Long Overdue FDA Decision on EC to Arrive in September
Expanded EC Access Could Have Prevented Millions of Pregnancies and Abortions During Two-Year Delay
WASHINGTON, D.C. — The FDA will issue a long overdue ruling by September 1, 2005, on the application to make Plan B emergency contraception (EC) available without prescription, according to a press release issued by Senators Patty Murray (D-WA) and Hillary Rodham Clinton (D-NY). Murray and Clinton have pressured the FDA to issue a ruling on the application for expanded EC access. The decision is more than two years overdue. Karen Pearl, interim president of Planned Parenthood Federation of America, issued the following statement:
"Every day the FDA delays is one more day that women will experience unintended pregnancies that could have been prevented. The evidence is overwhelming that emergency contraception is safe and effective and is used responsibly by women of all ages. The FDA's own blue-ribbon advisory panels strongly endorsed making EC available over the counter. It is high time for the FDA to focus on the science and stop kowtowing to extremist ideology.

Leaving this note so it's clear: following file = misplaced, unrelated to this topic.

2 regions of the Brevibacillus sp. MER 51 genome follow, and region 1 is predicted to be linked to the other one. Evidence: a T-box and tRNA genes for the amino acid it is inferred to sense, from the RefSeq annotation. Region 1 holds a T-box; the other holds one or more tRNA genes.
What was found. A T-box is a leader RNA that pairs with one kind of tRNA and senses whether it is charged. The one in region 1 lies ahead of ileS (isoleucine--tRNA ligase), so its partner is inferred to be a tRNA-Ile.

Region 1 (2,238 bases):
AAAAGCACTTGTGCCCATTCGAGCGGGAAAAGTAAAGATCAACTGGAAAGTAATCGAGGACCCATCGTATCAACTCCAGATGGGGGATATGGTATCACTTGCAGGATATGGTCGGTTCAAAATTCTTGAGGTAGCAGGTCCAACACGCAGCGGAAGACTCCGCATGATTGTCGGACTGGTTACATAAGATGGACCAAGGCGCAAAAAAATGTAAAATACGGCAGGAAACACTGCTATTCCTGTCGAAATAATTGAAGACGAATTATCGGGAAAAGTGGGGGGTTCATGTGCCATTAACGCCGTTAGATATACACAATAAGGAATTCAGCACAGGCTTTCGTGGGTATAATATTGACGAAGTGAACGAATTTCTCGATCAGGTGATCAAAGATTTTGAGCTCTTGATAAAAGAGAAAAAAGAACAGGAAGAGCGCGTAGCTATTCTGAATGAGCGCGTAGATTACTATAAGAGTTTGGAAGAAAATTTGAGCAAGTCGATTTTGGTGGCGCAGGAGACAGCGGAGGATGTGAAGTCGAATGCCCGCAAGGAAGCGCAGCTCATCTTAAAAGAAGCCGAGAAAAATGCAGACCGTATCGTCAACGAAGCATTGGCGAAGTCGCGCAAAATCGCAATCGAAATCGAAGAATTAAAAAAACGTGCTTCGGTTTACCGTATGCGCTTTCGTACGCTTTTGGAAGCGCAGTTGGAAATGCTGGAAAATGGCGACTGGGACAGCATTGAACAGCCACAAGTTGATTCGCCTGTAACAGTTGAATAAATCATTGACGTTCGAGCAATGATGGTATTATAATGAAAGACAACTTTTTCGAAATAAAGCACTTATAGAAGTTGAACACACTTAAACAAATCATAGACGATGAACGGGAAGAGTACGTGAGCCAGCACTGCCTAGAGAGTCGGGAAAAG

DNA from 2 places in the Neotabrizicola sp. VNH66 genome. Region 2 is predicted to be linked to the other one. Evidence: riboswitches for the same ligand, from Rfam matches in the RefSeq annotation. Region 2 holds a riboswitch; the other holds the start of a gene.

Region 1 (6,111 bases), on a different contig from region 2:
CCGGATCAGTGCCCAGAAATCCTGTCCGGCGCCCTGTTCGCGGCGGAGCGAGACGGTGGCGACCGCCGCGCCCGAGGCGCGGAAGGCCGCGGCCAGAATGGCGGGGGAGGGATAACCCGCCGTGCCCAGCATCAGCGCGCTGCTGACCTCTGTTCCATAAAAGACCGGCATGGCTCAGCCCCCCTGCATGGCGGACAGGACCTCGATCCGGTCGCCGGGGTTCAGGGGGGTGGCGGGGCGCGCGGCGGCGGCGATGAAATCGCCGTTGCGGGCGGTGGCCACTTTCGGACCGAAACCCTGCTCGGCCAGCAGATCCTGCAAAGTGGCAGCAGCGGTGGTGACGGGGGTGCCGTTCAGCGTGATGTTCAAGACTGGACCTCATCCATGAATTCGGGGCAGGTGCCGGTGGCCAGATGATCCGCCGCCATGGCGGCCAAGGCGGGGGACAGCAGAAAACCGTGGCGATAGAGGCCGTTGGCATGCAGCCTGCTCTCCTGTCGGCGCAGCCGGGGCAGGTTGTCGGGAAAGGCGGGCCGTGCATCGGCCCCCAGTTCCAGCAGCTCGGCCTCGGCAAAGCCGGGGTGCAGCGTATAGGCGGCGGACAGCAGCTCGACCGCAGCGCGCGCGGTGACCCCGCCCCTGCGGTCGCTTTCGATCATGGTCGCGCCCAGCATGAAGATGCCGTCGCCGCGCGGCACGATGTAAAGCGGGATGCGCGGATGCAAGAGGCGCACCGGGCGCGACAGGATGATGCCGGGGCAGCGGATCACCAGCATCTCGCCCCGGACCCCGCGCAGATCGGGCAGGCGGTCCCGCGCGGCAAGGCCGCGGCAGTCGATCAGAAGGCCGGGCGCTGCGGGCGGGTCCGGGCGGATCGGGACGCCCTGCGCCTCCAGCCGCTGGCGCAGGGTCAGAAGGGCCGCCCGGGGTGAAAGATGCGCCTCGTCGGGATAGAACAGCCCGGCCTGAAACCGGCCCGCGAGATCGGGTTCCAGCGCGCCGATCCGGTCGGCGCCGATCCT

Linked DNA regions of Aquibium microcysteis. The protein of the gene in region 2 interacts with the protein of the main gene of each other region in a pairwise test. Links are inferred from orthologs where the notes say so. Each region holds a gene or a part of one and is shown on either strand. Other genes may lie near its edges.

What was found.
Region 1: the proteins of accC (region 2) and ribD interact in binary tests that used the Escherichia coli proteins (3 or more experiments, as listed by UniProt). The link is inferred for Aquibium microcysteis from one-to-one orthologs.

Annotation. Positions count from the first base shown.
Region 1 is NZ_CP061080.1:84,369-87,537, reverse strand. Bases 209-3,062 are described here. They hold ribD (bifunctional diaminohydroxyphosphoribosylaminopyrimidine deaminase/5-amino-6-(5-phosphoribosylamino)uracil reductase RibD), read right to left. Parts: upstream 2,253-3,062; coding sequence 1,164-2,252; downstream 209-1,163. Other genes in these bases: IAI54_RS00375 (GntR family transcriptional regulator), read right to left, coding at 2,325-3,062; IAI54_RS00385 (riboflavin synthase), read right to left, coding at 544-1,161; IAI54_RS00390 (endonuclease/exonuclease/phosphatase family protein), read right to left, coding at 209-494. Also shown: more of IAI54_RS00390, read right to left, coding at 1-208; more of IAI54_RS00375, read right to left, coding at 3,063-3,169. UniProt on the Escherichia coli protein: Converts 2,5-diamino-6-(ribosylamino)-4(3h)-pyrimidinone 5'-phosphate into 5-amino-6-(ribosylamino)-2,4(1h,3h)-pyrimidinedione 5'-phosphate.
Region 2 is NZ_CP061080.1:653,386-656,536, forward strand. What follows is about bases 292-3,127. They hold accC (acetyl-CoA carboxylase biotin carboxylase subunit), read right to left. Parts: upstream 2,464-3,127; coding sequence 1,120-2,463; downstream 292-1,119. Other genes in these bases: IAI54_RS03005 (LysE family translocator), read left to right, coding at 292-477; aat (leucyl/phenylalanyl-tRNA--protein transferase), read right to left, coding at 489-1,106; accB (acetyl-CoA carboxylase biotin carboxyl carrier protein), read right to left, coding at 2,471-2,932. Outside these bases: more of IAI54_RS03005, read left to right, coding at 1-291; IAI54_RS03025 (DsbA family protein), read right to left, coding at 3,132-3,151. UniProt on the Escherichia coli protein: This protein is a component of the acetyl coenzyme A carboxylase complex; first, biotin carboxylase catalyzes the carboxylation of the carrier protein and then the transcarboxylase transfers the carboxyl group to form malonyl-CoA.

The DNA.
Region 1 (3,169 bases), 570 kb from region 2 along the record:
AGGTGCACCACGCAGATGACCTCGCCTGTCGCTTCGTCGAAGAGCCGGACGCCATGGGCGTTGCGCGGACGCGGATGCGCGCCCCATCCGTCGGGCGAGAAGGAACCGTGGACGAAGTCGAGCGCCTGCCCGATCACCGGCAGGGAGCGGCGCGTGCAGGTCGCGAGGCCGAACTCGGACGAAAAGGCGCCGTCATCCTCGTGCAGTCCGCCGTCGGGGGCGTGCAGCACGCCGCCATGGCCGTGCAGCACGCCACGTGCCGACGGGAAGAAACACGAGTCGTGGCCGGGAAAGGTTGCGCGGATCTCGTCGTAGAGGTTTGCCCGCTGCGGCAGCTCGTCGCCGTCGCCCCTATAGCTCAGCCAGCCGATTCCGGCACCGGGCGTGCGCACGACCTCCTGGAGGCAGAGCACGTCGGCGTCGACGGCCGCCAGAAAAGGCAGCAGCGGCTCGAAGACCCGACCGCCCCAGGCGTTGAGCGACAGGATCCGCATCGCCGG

"We are deeply grateful for the efforts of Senators Clinton and Murray. The time has come for the FDA to quit stalling and live up to their mission of protecting the public's health and well-being. We urge the agency to act swiftly — not wait until the last possible moment to issue a decision — and make EC available without prescription."
Emergency contraception pills contain hormones that reduce the risk of pregnancy if started within 120 hours of unprotected intercourse. The sooner emergency contraception is administered after unprotected intercourse, the better it works, making timely access critically important. Studies show that women do not rely on emergency contraception as a regular method of birth control.
Research indicates that widespread availability of emergency contraception could prevent 1.7 million unintended pregnancies and 800,000 abortions each year in the United States. Barr Laboratories, which manufactures Plan B, applied for over-the-counter status for Plan B more than two years ago. During that time, increased access to Plan B could have helped many more women prevent unintended pregnancies and the need for abortion. Planned Parenthood is the leading provider of emergency contraception in the United States.